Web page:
You. Hello, everybody. How are you doing? I'm really hoping that you're having a good day. It looks like an exciting day today at comforty two chaos engineering with plenty of good content. Looking forward to that. I'm going to talk to you about chaos engineering in 2021. I know that this is a lot like, we all have very high expectations of what 2021 will bring, given how the last twelve months went and how challenging they were. But I'm going to try to focus on what I hope chaos engineering is going to achieve soon, where I think it is in 2021, the journey that we've made so far together. And spoiler alert, I'm going to argue that it should be boring and that boring is a good thing. So one of the things that the last twelve months tested was our resilience. And we started talking about resilience and reliability much more because we realized that things that we were taking for granted couldn't be taken for granted anymore. Things like going outside and going for a walk or shopping and getting the basics or even the infrastructure and electricity. Turned out that all of that is actually put into question when there are unprecedented events happening. All our systems are being tested. We talk about reliability a lot and resilience, things like the resilience of our healthcare systems, the reliability of our infrastructure and stuff like that. It's probably a good moment to kind of look at what we really mean about know. We talk about reliability in terms of software engineering kind of all the time. But if you take a look at the definition, this is from Oxford Dictionary, is the quality of being trustworthy or of performing consistently well. And one of the examples they give is the fundamental aspect to building relationships is providing reliability. So I was thinking of a good example of what a really reliable system would be. And I came up with this. The pyramids, if you think about that, they have been performing remarkably reliably for thousands of years. They're still working as expected. They were built, there's still a tomb, there's still a bunch of rocks put together, and chances are then a few millennia from now, they're still going to be standing there virtually unchanged. So it's a really reliable system. When you think about it. It's not maybe has exciting as kubernetes, but it's a really reliable system, or perhaps it's more exciting. And then we have the resilience, right? The resilience, again from the Oxford Dictionary, is defined as the capacity to recover quickly from difficulties. And another definition they also give there is the ability of a substance or object to spring back into shape. And I think I might like the second one even more than the first one, because the springing back into shape, it kind of gives you this image of pressing or pushing or compressing, and then the thing comes back springing back into shape, elasticity of it, right? So 2020 has been a real test of resiliency on all kinds of ways. Our lives have been modified from one day to another. Things that we were taking for granted, like going on holidays, going outside, have been tested, and the resilience of our institutions, of our infrastructure, of our companies, of our teams, we spent a year basically video conferencing with people and trying to maintain social interactions with them. All of that has testing whether we can still be pushed and compressed and then go and spring back into the previous shape. It's interesting to talk about this in the context of chaos engineering, because chaos engineering is all about testing the resiliency and the reliability. I'm probably talking to two very distinct groups of people here. Some of you came to this conference to learn about chaos engineering and how to adopt that and how to get started with that, kind of ramping up the adoption curve. And some of you might be practicing that and might be preaching that and are looking for an update on what's new. So I'm going to try to address both points of view. I think it's fair to say that, at least in my point of view, chaos Engineering is at an interesting crossroads right now, at an interesting point in the timeline, because there are different trends and phenomena in software engineering that kind of put chaos engineering in a nice spot for the adoption. And also we are slowly moving onto that adoption curve, and we can see that by a number of companies that start doing that, a number of companies that offer services and stuff like that. But why is it an interesting crossroad? I think there are different trends that kind of made it possible for chaos engineering, kind of made it really necessary for chaos engineering to emerge. I wanted to mention a few things. I wanted to mention scale, cloud, native and complexity. So let's start with the scale. Scale is a little bit, it's probably the easiest one to explain. Here in our global connected world, we start having bigger systems. We have bigger companies that manage not hundreds of thousands, but hundreds of millions of users. And the systems that we build are getting bigger, they're getting more complex, they have more features, they have bigger scale. And from the geographical point of view, we have users from all over the world. It's all connected, and the scale just becomes bigger, which increases the complexity. Another kind of factor, a trend that makes chaos engineering so important right now is the cloud. We've been on this bandwagon for a number of years now. When you're using someone else's computer and you're calling it a cloud, and if you're starting a company right now with any kind of stack, chances are that you're probably using some kind of cloud. You're probably going to AWS or Azure or Google and you're using someone else's computer. And that layer means that it solves some of the problems, but it also adds extra layer of complexity, because now you not only have to understand your application and the underlying operating system, but you also need to understand how the cloud is built underneath because most of the time you can probably not think about that and get away with that. But if things go wrong and get complicated and you need to debug something, you need to understand that you also have tools that you need to use to talk to the cloud provider. You have the APIs, you have caveats, you have quirks that you need to work with and the differences in operating between the different clouds. But it's also a driver that kind of goes back to the scale, because now you can literally go to a cloud provider and say, oh, tomorrow I need ten times more resources than I have today, or in an hour I need ten times more resources, and chances are that you'll be able to get that. So that's another trend. Then with cloud came the cloud native ecosystem that has flourished and absolutely grew enormously in the last few years. And the prime example of that being kubernetes in this short time, it basically became the de facto API for scheduling, orchestrating containers across a fleet of vms. That was also made possible and made popular because of the cloud. Right. And with kubernetes, you get another layer. So now you have the cloud, then you have the Kubernetes layer that works great and has some amazing features that you can leverage and that you get for free. But you also need to understand these are things that can go wrong. And when they do go wrong, you need to understand how to debug that. You need to understand where to look for trouble. There's another part of the learning curve that becomes relevant to you, and that kind of all boils down to the extra layers of complexity that if you are deploying software today, it's no longer just about the software. I mean, it probably never has been, but it's not about just the bugs or memory leak. Now obviously I know that you guys don't do bugs or memory leaks, I do. But even if you write the come that works perfectly, you can still mess things up with configuration or versioning. If you have a dependency that you point out to the wrong version or you point out to the wrong dependency, you have a problem. So even if all the bricks involved are coded correctly, you can still mess things up. Then there are things, the embarrassing things like certificates, expiring licenses probably. Once again you never had this problem, but I suspect that the certificates expiring on people is more popular than they want to admit. Then because of the fact that we have this increasing scale and everything is in the cloud and more and more distributed, we have this entire family of problems that come from the connectivity. Connectivity. Networking is pretty hard. Latencies, how do latencies affect your systems? Do you survive them? What about timeouts? Are the timeouts reasonable? Are the timeouts aligned between the different components so that the whole thing makes sense? What about retries? If you get a timeout, how do you retry? Do you get that thundering Hertz problem? Do you exponential backup? Do you have circuit breakers? For example, if you retry enough times do your circuit break, when do you come out of circuit breakers? How do you do all of that? And then on top of that you also have now new bricks and new things in the equation. If you're using kubernetes, you're probably using an overlay network. That means that you have to now understand how that overlay network is set up and how it fits with all the other components. Maybe you have a service mesh on top of that that also includes its own features and these extra layers. They solve come problems, but they obviously include their own problems and their own complexity that you have to somehow manage. Then if you look at the infrastructure level, you build for redundancy, which is great. In theory it should be easy, but it's another bit of complexity scheduling. If you're using kubernetes, like I mentioned, you have to understand how it's scheduled, you have to understand what the weak points are, what are the actions that you might take that will break the scheduling or things like self healing. It's a wonderful feature of kubernetes and to be able to get self healing for free. But what happens when that stops working? You now build your application in a way that relies on the behavior of kubernetes to bring it back to healthy state. What happens if it doesn't? Or what happens if you made it stop doing that because you misconfigured something, then obviously the isolation, all of that makes sense. If you're making good use of your machines, that means that you're going to be sharing things. That means that you have to take care of things like resource starvation. Do you understand well how the cpu limits are actually implemented? Do you understand what happens to the process if it goes and tries to get more ram that's allowed to? Do you have alerting on that? Will you notice that? Will you know about this? These are all kinds of problems that we now have to deal with. And these are all the kind of things that even if you're just starting and you start your own company, your stack is probably going to involve all of this wonderful and amazing features at the same time. All of this extra complexity to deal with. And then obviously, on top of that, this was all technical. We still have humans involved, we still have operations. Operations that have the overhead of having to understand that. Operations that can make mistakes, incident responses, tribal knowledge, all of that is still has applicable to all of that. None of the technical solutions can eliminate these things. So the complexity, it's basically why chaos engineering is so relevant, because we can go and we can test the systems as a whole and experiment on them to see how they cope with all of that complexity. So for those of you who are new to it, chaos Engineering is the discipline of experimenting on a system in order to build confidence in a system's capability to withstand turbulent conditions in production. And this is what I consider the canonical definition, circa 2015 from the from the Netflix gang. If you remove the fluff from it, it's the experimenting to build confidence to withstand turbulent conditions. That's it. That's really what it's about. And that's why it's so relevant, and that is why it can be useful on so many levels. Because if you think about it, it doesn't replace the different ways of testing. You start with your unit test. When you focus on a small subset of a component to verify some kind of behavior, this is great. Then you have the integration tests where you take components and you put them together, and you verify that they work together. Another layer is probably the end to end tests, where you take the system as a whole, you spin up a small instance, and you verify some happy path. And then that's where chaos engineering kind of comes in, as an extra layer of verifying things. When you take the system as a whole and you experiment on this, you verify that when things happen to it, the unhappy path, when things happen to the system and might have nothing to do with the correctness of the code that you wrote. The system continues working as designed. And when we design the skills experiments, it's basically like the game of what if, right? It's all about thinking, what if. What if the network latency increases? What if traffic spikes? What if the database becomes slow or we trigger a circuit breaker? What if the application needs to heal? The what ifs about the system as a whole. You've verified your unit test, your integration test. But what happens when you don't have enough cpu? Or what happens if the slowness happens the way that you didn't expect it to? It's basically like the what if book by Randall Monroe. One of my favorite reads, where you go and ask yourself hypothetical questions. Probably not the kinds that you cover here, like how could we build a Lego bridge between London and New York? By the way, I really recommend that book if you haven't read it. But the kinds of what ifs that are realistic to your system. Right? And speaking of the chaos experiments, we've kind of bolded down to four steps. Now we're calling them experiments because we want to underline the kind of scientific behavior of that. If you really apply the scientific method to that, it boils down to four steps. You ensure observability first, and this is important, observability is this nice word about basically being able to measure something reliably so that you can observe a behavior. So for example, if you have some kind of API server and you serve requests over the Internet, if you pick a variable that you can reliably measure, you can build your observability on that. So if you, for example, measure the request per second, or average latency, or whatever it is that your metric is, you can build your observability on that. Then measuring the steady state, steady state is just a fancy way of saying that this is the normal range. So let's say that, for example, we measure the request per second and our normal range with the hardware that we have. And the setup that we have is about 100,000 requests per second, right? Let's say that plus, minus five or 10% of that is our normal range. This is the steady state. And the first step is when we start having fun, we go and we think about what if, what happens if 20% of the servers go down? What happens if the servers don't have enough cpu? What happens if one of the servers restarts? All kinds of things that we can take a look at and we can actually implement as an experiment. And if you go and form this hypothesis and you have the right observability and, you know, your steady state, then you can run the experiment. And ideally, we spend a lot of time trying to automate that and trying to make sure that this is repeatable and verifying that, because we're working on an entire system. So it's easy to influence multiple variables at the same time. And sometimes it's not obvious to isolate what you want to do, but you run the experiment, and then the nice thing about the experiment is that whatever the outcome is, you're good, because if it works, that's great. That means that you get more confident in your system. You know that in this particular situation, the system behaves the way that you expect it to if it broke. On the other hand, that's also great, because that means that you found a problem and you found a problem that you can fix before the problem found you, or before a client came and complained to you. So this is the ideal situation. These are the chaos experiments, these are the trends that all put us in this kind of interesting position on the innovation adoption lifecycle. This is what typically looks like it's a bowl curve. You will see that when you read about adoption of new technology. Every new technology goes through something like this, whether it's smartphones or tablets or wearables or whatnot. And it basically means that we have a very small group of first innovators, people who see enough value in the new technology to put up with the terrible uis, terrible UX, or bugs, or just bad first versions. Then after that we have a slightly bigger group of early adopters who are still able to put up with a certain amount of things and come lies that are not ironed out yet, but still see enough value to drive the adoption. And then that group grows and grows, and eventually, when we hit a certain critical mass, it becomes an early majority, the late majority, where most of the people already use the technology, and then potentially some laggards towards the end of the curve, the right hand side of the curve. So what happens to a technology is that it goes from exciting and new and unusual, and as it goes and gets more and more adoption, it turns into boring and just part of the landscape. And I'm going to argue here that we really want chaos engineering to be boring and be part of the landscape, and that this year might be just a moment when it becomes a fact of life. And boring is good, because when you think about smartphones a few years ago, every new version of a smartphone that got released has significantly better than the previous one, got all these new features and all of that. But at some point, the speed of innovation plateaus. It becomes more and more boring. Every new smartphone now basically looks the same, has roughly the same better life, and until there is a new breakthrough. Looking at you foldable phones, we are at the boring stage. And that means that smartphone, everybody has one. That means that it's just part of the landscape. That means that there are parts of the world where you don't have a pc, but statistically, you do have a smartphone, and that is a good thing. That means that everybody has access to that, and everybody can get value out of that. Another example is rocket science. We're getting to the point now with SpaceX, where no one's really watching their launches anymore because they got boring. First time I saw that rocket go up there, and then one of the stages land, kind of like in science fiction movies. It was really, really exciting, but now just kind of happens and doesn't make headlines anymore because the rockets keep landing. The starship didn't land particularly well for the last two tries, so that made news. But when it gets boring, no one will be talking about it. Right? Same for flights before, COVID you could just jump on a plane and be reasonably sure to be delivered safely to your destination at a reasonable price. Something that people not that long ago couldn't even imagine. So boring is good. And the closer we get to boring with chaos engineering, the better, because everything improves, right? If you looked at it in 2015, there has the chaos monkey, and you had a choice of either use chaos monkey or write your own tool. If you take a look at it today, there are dozens of open source projects that you can use. There are tools for pretty much anything you can think of. There are dozens of commercial tools that you can use. You can actually go and pay someone come money, so that they bring the knowledge for you in house, and you can get started really quickly. Things are improving, and then we need the critical mass of companies that start seeing the value, and we're seeing the increase in that. We're seeing companies that have been historically very risk averse, that become more and more interested in that. And this is how we get it on the roadmap. We get it boring, and boring is good. Unfortunately, it's not all rosy quite yet. There are still things that we need to address, and I'm really hoping that 2021 is when we do that. This is a little poll that I did on LinkedIn towards the end of last year. And I asked people, what's blocking you from doing chaos engineering? And the top two responses were difficult to generate. Buying with 50% and inadequate training with 27. The missing or hard to use tools only got 11% of the votes. So after speaking a lot to different people in different companies, I identified the myths that still kind of float around chaos engineering as one of the top contributors to why generating buy in for chaos engineering is still a little bit tricky in 2021. And so I wanted to cover some of that with you so that you're prepared for having these conversations so that when that arrives and someone tries to use that, you can debunk them. One of the things is the it's chaos monkey, right? Kind of situation. It's an interesting one to kind of talk about, because, yeah, in a way, it was all kind of started by SCS monkey back in the day. Netflix moved on to AWS 2010 eleven, I think, and they started doing chaos monkey. Eventually they spread it, and that's how the chaos engineering name was populated. Right. That is a testament to chaos monkey being a good name, because everybody seems to know it, but it's so much more right now. It's like the entire spectrum. You have the chaos monkey on one side, where you don't really need to know that much of your system. You can set it up very easily, and you can randomly break things and see what happens. And this is valuable. This is how it all started. It allows you to detect things that you missed in other layers of testing. It allows you to test for emerging properties, the things that happen because of the interactions between different components that you wouldn't have caught with your unit tests or integration tests. And this is great. This is a very good start where you don't know where to start, but there is the entire side of the kind of other side of the spectrum where you can start by analyzing your system and start from the weak points of your system, and design very custom tailored experiments that deal with very particular failures that you expect to do. And the fact that we have this entire spectrum and you can find your happy point, your happy spot, anywhere on this line, means that adoption is possible for different companies with different constraints, different possibilities for what kind of risk is acceptable to take. Right. Another thing that I keep hearing is that it's testing production. And I'm expecting this one is probably never going to go away, because there was so much about breaking things randomly in production at the beginning. And it's also understandable because it is the holy grail. Ideally, we would all be so amazingly confident and have done so much testing with all the other phases that we would inject the failure in the production system. Because if you think about it, that's where the real data is and everything else is an approximation. We will never be 100% sure. We can never 100% test a system because it's a copy, a clone, an approximation of what the production one is. But it obviously doesn't mean that you have to start there. And it doesn't mean that if it's not in production, it's not case engineering. You can get a lot of value, and in some cases, you probably can't ever go to production. If people will die, if you accidentally detect a failure in your system, probably never going to be acceptable. But that's okay, because everybody can apply that to the level where it makes sense for them. And if you can go all the way to the production, that's great, and we should probably talk. But it doesn't mean that this should hamper your adoption. Another one is, it's only for x massively distributed systems, or microservices, or golang, or kubernetes, or cloud. And this is also a myth, because kind of like similar to adapting to come engineering to your system, it doesn't really matter what your system is. You can still use the same methodology, you can still apply the same scientific framework to designing and running this experiment. And in my book, I'm going to give a link at the end, I have an entire chapter that talks about a single process that's legacy that you're not even taking a look at the source code of, that you can play with and tinker and experiments to verify that the retry logic that it supposedly has is working on a single process, on a single machine, without a distributed system or without kubernetes. So it's really important to stress that it's flexible enough that you can get value out of applying this to pretty much any system as big or as small or distributed as it is. And obviously, if you have a massive, amazing system and you do that at scale, that makes for a nice, better blog post. But you can apply that to anywhere, and there is no reason to not harvest that low hanging fruit and their nice return on investment. Another one that I keep hearing is that our organization is not mature enough for cash engineering. And I get it. It probably comes from just being a little bit intimidated by the big guys and thinking, okay, yeah, but we're not Netflix or Google, so we might not be mature enough. It might be coming from just not being confident that confident in the existing test. If you expect things to break, that can be intimidating. But once again, this is a flexible framework that you can apply to whatever makes sense for you. So if you don't feel you're mature enough to run that on a big part of a system, you can start with a small part of a system. It's something that really can be applied at any level of maturity. And obviously the value you get will differ, but it's good to get into the habit of doing that anyway. And you can already get value and then connected to that is like this one. I literally get it pretty much every time. We already have chaos, wink wink, kind of joke. And if you're saying things like that, you don't really understand what chaos engineering is about, because it's not about increasing the amount of chaos or increasing the number of things that can go wrong and unknowns. It's about decreasing that by injecting failure. That's very controlled, that you understand. If you just inject random failure into your system, that's probably not going to teach you much apart from potentially, oh, your system doesn't work when something breaks. But if you know exactly what you're injecting and it's a reasonable thing to expect to happen to your system, the popular kinds of failures, you decrease the amount of chaos, you know how it's going to behave. So that's no longer an unknown, that's something that you control, you can fix, you can modify. So if you're saying that, have a think about what chaos in uni is really about, because it's not about increasing chaos, it's about decreasing that and finally breaking things randomly. Kind of goes back to chaos monkey. And I kind of touched on that, talking about the spectrum. But it's really, really important to stress that the randomness, it's kind of like the practice of fuzzing when you generate random inputs or random race conditions and random orders, and you verify that the system works well, and this is great, but it's just part of it now, and there is more to it. And if the randomness doesn't work in your case, you should probably look at the other side of the spectrum. Okay, so this is the myths that I keep hearing, and if you are able to talk about them, you're already in a good spot to get cursed in your roadmap. But there's also two conversations that you need to be prepared to have with other people. And these are the things that I called getting called less and risk versus reward or sharks versus hamburger kind of situation. So let's start with getting cold less. Because if you're talking about cursor engineering and to the people who actually get cold at night, this is likely to land as the best argument that you can use. If there is something that can be done so that I don't have to wake up at night and log in and context switch and try to figure out what happened and get coffee. Anything I can do to avoid that is great. So the selling point of curse engineering for these people is just that you can do it during working hours. The more we experiment and more we find things that break during working hours. That means that you don't have to be cold at night. So typically that lands really well. And this is a very simple argument in favor of gas engineering. But the more complicated conversation typically is with your manager or someone who needs to okay doing something like that. And this is the risk versus reward situation. So it turns out that when you think about that, we tend to be pretty terrible at estimating the risks and rewards of things. And there's the entire evolutionary history behind that. But if we don't put numbers on a napkin, back of the napkin, we're probably going to make some bad decisions if we just follow our instincts. And to illustrate that, I would like you to think about how likely you are to be in danger of a shark attack. How likely are you to die of a shark attack? How scared should you be? And if you ask a person in the streets, chances are that they're going to overestimate that risk very, very strongly. If my googling skills didn't fail me, 2020 has three fatal shark attacks in the US, the country that tends to have most of them. Whereas if you take a look at the actual things that kill people, heart disease number one, takes about 650,000 people every year in the United States, meaning that the likelihood of you dying from eating hamburgers that look really good but are unhealthy for you and increase your bad cholesterol is so much higher than getting killed by a shark that it should really not be difficult, one, to compare, but because of the fact that sharks have this teeth and they look scary. And also, there was a movie about them, or maybe two. I'm looking at you, the meg. The fact that the stats doesn't support your fear doesn't prevent you from being scared of it, right? So next time you look at that hamburger, think about it, because that hamburgers is potentially much more dangerous to you than sharks. But what does all of that have to do with chaos engineering. If you put numbers together for the risks that are involved in doing some of this curse engineering, and you do things like monitoring the blast radius and minimizing the blast radius, and you do things like making sure that you only apply the experiments to a small subset of things, and you don't just rush into production and you do things properly. The risks can be controlled, can be managed, and they might be your shark that you're scared of, whereas you should be scared of that hamburger instead. So with these two conversations and the myths and understanding the trends and kind of like interesting crossroads moment for chaos engineering on the adoption curve right now, we're finding ourselves in this very interesting point in time when we can make the push and we can get the curse engineering over that bump where it becomes boring and it becomes a part of that landscape. If you would like to learn more about curse engineering, I published a book about it last year. It's called curse engineering. Site reliability through control disruption. It's from money. It's a complement to existing books where I try to bring a very, very practical approach and cover all the tools that you might need and show you and kind of demystify that using chaos engineering can be fun, can be easy to start with. You don't necessarily need very complicated or sophisticated tools. You can reuse things that you already know and that all you need to do is change a little bit your mindset and then use all those tools. So the book is covering various different levels of your tech stack that you might be exposed to. It's starting with, like I mentioned, a single binary that you don't know what it's doing, apart from the fact that you know it should be handing the errors, and you manipulate system calls to verify that the retry logic works okay through things like containers and how they break, how they work, what's actually Linux containers, what's actually under the hood, how that works, how to understand what happens when you hit the limitations of Docker, how to implement your Liu container, and how to test applications that run in containers all the way to Kubernetes, and how to test Kubernetes itself. If you happen to be one of the people who are responsible for a Kubernetes based platform, where you need to make sure that it runs, how it's built under the hood, how it breaks, what the fragile points are, and also testing kubernetes, the software that runs on kubernetes, to verify that the ongoing verification of things like slas and various other things like working with JVM and injecting bytecode to trigger exceptions to verify that the behavior is the way that you expected, all the way up to JavaScript and working with browser to verify that your uis that get more and more complex and more and more fancy are actually behaving the way that you want it. So there's a discount code that you can see here. I think there's also going to be some free copies if you want to grab some for the conference. And let me know if you'd like to connect. This is LinkedIn. If you scan this code, that should bring you to my profile. Probably the best way to reach out to me the photo credits and if you are interested in this kind of problems, we are hiring at Bloomberg. Go to careers and reach out to us. And with that, thank you very much. I'm really hoping that the 2021 will be the time when we get the chaos engineering to be the boring part. We get it over the hump of the adoption and it's going to be part of everybody's framework, because there's really no reason to not get all of that return on investment because it's easy. So thank you very much. Have a great day at the conference, enjoy the rest of it, and I'll speak to you soon.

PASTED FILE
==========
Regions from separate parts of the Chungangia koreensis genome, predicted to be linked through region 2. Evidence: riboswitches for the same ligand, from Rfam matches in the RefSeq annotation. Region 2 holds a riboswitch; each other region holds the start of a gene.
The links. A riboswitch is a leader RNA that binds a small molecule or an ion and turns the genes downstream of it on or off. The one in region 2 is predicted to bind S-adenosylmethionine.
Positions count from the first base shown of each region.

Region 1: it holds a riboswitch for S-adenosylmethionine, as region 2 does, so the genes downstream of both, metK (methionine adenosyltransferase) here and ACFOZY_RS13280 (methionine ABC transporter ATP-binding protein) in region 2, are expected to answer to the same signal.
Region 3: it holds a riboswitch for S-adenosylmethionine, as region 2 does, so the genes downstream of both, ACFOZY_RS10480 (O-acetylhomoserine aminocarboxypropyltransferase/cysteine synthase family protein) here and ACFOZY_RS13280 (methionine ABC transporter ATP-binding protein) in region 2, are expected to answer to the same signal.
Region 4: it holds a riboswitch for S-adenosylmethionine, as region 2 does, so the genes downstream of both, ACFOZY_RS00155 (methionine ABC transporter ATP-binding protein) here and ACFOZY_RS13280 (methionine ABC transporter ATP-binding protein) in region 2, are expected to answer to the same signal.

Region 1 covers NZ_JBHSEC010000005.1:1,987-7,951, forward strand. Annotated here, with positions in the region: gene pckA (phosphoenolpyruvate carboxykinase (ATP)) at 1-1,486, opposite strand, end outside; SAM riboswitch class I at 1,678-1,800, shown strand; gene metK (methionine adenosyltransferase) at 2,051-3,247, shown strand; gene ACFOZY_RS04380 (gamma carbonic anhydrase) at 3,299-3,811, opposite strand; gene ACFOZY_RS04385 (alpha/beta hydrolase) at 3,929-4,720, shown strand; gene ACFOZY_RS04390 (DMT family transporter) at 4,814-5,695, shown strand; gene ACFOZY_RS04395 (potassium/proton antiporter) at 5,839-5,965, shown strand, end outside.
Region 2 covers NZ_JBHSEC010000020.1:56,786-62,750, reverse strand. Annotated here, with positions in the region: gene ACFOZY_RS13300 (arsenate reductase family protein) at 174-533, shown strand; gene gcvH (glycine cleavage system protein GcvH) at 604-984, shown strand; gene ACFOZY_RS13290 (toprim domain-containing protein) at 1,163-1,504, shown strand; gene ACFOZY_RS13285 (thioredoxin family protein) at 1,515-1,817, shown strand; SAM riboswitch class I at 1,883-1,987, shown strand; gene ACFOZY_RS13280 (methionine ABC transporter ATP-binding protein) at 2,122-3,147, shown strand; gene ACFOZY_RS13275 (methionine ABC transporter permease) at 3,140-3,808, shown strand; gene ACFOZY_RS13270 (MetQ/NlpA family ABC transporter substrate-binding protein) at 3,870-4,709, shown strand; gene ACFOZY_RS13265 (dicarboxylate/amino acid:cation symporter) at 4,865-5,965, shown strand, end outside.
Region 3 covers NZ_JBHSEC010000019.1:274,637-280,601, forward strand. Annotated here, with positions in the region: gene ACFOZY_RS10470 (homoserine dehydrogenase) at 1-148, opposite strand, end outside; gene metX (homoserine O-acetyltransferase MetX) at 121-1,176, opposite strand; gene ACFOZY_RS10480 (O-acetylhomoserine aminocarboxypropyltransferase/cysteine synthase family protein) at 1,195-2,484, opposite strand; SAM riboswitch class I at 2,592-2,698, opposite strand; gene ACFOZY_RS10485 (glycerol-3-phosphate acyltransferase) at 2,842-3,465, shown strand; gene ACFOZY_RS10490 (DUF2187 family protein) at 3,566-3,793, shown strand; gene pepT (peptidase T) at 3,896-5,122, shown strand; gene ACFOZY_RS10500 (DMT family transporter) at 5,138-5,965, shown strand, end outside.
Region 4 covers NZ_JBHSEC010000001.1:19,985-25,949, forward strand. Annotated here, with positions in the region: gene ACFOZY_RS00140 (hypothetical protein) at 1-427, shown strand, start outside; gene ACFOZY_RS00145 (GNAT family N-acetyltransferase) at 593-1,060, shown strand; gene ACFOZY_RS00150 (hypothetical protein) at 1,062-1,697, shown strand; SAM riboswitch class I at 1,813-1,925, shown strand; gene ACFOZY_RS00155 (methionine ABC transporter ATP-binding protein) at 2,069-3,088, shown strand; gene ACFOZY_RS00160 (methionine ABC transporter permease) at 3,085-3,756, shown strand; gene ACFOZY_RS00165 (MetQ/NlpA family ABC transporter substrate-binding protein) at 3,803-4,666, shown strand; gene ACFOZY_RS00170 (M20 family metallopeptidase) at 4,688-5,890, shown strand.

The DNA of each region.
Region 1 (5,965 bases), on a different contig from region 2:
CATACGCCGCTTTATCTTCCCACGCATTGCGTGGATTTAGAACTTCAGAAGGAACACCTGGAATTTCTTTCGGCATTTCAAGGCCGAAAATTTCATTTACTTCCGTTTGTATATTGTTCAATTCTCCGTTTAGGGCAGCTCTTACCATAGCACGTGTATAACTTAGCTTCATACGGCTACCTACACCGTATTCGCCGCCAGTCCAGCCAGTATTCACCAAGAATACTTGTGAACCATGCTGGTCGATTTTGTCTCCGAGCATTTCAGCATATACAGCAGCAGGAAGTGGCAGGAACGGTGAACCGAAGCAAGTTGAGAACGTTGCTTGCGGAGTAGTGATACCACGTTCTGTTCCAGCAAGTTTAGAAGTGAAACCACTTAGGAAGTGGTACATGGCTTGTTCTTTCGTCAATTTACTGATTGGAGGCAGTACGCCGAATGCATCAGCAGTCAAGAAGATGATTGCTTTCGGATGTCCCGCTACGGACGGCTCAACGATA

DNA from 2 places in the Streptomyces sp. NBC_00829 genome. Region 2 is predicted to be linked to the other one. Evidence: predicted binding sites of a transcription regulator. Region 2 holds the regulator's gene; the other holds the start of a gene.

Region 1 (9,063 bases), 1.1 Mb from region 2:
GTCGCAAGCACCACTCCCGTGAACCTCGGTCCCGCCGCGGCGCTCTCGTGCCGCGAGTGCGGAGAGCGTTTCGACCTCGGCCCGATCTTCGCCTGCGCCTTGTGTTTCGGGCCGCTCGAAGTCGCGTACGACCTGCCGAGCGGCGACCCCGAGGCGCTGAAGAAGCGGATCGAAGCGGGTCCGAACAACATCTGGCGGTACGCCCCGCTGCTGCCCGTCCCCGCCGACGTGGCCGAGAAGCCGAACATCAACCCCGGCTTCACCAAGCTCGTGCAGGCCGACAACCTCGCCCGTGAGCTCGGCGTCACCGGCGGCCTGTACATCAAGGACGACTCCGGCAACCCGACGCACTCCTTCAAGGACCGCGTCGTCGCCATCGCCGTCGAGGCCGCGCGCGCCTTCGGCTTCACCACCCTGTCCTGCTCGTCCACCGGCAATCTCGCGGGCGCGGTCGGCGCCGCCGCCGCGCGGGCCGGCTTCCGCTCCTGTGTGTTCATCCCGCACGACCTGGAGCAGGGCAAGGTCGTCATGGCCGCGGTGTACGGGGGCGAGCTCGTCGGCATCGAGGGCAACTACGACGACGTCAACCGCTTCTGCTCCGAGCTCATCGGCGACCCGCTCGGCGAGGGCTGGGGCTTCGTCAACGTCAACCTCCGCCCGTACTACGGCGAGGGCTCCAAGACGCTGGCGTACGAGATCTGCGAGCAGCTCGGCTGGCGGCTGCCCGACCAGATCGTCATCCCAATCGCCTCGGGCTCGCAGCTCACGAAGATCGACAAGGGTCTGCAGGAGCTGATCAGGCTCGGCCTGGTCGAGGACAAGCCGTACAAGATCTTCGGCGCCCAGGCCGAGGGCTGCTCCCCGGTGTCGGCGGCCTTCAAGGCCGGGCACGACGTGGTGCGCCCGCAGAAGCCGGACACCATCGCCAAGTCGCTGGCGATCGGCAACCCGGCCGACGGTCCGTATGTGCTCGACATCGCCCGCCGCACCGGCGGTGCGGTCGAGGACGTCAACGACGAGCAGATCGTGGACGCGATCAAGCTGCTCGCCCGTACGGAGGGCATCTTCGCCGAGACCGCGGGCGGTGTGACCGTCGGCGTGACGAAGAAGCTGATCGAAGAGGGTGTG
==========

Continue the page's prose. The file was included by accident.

Mikolaj Pawlikowski

Engineering Lead @ Bloomberg